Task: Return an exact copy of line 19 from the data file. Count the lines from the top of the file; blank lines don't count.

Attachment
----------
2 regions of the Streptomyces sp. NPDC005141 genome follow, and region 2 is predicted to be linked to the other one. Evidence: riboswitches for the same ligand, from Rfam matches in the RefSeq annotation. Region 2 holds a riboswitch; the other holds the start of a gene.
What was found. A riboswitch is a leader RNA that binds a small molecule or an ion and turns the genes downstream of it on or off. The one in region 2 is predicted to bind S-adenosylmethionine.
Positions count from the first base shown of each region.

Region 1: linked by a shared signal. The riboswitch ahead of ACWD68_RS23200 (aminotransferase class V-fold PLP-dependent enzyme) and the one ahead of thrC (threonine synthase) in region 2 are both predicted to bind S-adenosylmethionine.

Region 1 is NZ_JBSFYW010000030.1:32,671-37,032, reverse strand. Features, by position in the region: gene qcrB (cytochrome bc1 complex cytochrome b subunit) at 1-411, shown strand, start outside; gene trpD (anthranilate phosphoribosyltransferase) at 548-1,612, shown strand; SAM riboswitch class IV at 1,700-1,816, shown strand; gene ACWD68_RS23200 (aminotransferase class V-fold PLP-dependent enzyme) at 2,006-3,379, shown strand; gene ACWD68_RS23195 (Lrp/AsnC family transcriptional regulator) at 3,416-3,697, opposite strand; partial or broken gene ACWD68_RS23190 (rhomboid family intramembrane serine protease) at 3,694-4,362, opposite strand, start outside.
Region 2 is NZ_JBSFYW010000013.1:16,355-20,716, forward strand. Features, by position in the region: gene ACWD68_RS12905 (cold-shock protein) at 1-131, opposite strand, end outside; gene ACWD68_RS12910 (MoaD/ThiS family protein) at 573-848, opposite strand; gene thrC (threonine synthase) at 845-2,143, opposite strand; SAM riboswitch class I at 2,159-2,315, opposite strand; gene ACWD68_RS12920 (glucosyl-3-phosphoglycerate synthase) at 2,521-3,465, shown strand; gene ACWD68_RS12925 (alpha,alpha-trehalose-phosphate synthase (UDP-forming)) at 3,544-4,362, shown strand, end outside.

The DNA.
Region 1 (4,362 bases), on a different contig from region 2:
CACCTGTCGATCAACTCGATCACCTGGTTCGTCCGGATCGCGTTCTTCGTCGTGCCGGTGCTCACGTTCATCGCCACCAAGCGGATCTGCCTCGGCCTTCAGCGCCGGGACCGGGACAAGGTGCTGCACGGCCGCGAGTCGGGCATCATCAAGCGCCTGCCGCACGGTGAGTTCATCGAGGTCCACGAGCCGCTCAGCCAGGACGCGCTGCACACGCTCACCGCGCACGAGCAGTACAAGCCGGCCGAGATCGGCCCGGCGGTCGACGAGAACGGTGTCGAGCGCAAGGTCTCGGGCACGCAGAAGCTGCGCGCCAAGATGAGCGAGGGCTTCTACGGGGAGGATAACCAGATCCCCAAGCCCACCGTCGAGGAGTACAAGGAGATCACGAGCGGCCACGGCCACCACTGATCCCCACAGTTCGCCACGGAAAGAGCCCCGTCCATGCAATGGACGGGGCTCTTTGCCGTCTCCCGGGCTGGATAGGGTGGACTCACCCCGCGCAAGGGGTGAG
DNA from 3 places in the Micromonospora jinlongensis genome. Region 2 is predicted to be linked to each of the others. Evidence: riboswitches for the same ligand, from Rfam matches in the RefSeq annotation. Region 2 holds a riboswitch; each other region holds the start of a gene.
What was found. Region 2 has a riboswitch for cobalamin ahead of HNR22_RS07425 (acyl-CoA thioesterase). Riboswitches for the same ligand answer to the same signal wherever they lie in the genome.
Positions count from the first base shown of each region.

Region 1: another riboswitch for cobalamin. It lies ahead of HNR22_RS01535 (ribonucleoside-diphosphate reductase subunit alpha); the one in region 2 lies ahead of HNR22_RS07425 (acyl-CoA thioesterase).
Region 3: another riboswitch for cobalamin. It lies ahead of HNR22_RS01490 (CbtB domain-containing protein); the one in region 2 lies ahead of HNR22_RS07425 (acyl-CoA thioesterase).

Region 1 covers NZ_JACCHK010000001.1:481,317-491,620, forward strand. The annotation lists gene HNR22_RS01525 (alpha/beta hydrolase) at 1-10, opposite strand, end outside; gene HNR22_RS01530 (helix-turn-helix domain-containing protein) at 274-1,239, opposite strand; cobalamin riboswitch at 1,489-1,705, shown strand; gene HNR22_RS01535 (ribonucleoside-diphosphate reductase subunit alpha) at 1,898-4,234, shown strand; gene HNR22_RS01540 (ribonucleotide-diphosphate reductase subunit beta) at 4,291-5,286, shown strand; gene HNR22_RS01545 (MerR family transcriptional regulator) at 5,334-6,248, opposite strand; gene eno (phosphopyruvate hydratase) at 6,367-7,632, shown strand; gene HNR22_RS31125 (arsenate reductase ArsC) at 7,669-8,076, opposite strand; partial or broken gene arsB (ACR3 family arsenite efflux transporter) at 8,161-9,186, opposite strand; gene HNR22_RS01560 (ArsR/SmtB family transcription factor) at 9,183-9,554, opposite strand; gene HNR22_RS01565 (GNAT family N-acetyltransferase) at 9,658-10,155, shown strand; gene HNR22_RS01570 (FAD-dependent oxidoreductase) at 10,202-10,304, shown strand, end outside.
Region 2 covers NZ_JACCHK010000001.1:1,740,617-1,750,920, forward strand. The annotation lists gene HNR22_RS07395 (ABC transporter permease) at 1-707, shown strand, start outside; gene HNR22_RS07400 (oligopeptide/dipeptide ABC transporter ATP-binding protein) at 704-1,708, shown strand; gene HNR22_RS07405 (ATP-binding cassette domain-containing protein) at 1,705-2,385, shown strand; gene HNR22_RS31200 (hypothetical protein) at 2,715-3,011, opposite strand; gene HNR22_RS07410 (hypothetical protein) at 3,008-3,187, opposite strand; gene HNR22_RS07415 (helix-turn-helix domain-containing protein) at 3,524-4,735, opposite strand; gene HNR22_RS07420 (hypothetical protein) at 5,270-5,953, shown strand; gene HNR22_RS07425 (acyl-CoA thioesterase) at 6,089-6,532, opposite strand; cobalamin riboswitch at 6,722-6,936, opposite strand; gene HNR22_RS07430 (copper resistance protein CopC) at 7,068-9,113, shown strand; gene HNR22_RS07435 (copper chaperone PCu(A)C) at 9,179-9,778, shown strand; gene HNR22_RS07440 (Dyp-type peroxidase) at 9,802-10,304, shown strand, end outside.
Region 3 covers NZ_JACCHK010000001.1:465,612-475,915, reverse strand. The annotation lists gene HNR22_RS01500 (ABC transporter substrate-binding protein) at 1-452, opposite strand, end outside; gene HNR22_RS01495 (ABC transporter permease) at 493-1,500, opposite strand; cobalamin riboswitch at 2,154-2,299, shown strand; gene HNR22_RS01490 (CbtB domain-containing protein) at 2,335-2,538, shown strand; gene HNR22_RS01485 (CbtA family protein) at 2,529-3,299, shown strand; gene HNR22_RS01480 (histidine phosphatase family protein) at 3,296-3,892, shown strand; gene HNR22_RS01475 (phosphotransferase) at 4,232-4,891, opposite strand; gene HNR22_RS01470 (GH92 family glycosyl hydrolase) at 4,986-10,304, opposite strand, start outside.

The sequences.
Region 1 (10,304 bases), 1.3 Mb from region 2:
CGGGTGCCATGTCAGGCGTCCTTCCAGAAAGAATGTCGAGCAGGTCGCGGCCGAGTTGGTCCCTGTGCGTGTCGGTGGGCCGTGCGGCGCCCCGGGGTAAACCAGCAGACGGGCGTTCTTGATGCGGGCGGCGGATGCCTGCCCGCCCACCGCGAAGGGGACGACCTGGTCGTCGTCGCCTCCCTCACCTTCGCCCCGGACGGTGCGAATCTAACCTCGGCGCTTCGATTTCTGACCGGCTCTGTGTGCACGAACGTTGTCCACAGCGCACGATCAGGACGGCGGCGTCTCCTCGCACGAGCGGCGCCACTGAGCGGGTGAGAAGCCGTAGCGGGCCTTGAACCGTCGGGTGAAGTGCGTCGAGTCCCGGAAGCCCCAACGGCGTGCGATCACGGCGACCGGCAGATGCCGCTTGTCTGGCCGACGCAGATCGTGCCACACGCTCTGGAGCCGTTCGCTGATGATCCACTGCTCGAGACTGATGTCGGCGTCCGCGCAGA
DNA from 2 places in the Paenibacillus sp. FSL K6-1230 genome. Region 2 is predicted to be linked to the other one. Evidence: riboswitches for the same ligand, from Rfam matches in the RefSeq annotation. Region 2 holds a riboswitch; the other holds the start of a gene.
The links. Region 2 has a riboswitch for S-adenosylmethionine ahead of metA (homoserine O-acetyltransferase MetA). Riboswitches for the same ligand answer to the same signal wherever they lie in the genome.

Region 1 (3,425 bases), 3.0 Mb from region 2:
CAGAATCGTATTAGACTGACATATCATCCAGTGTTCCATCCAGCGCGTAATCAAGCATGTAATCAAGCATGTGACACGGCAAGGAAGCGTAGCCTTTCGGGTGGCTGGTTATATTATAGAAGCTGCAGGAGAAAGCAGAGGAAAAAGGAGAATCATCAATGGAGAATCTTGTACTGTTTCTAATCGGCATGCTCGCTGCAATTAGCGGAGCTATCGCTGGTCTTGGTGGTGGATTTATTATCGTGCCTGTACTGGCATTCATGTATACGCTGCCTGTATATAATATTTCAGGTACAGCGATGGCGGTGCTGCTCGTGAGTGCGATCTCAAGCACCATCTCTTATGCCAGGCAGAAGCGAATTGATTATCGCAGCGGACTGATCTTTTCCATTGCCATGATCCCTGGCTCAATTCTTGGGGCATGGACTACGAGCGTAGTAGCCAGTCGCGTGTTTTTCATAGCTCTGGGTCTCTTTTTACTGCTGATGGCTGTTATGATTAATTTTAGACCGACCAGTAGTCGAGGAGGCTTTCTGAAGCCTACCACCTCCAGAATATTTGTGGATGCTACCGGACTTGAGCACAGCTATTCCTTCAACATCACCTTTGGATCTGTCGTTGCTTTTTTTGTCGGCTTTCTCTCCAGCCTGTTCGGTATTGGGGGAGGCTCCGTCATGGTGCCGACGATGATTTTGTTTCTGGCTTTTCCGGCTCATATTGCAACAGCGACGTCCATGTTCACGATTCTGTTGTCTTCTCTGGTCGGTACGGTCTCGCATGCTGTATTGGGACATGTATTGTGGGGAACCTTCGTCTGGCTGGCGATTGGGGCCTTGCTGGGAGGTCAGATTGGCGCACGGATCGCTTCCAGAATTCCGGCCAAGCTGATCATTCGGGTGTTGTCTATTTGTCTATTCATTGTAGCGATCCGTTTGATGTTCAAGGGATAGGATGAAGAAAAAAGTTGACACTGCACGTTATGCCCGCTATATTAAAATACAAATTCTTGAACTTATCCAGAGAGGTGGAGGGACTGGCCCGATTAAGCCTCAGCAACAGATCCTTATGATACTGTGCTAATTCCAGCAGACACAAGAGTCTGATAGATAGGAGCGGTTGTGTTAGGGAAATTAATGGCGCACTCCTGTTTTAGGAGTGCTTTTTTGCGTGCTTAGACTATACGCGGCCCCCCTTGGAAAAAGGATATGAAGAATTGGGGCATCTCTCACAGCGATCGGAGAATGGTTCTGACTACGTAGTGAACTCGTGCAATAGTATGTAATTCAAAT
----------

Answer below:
Region 1 (10,304 bases), 1.3 Mb from region 2: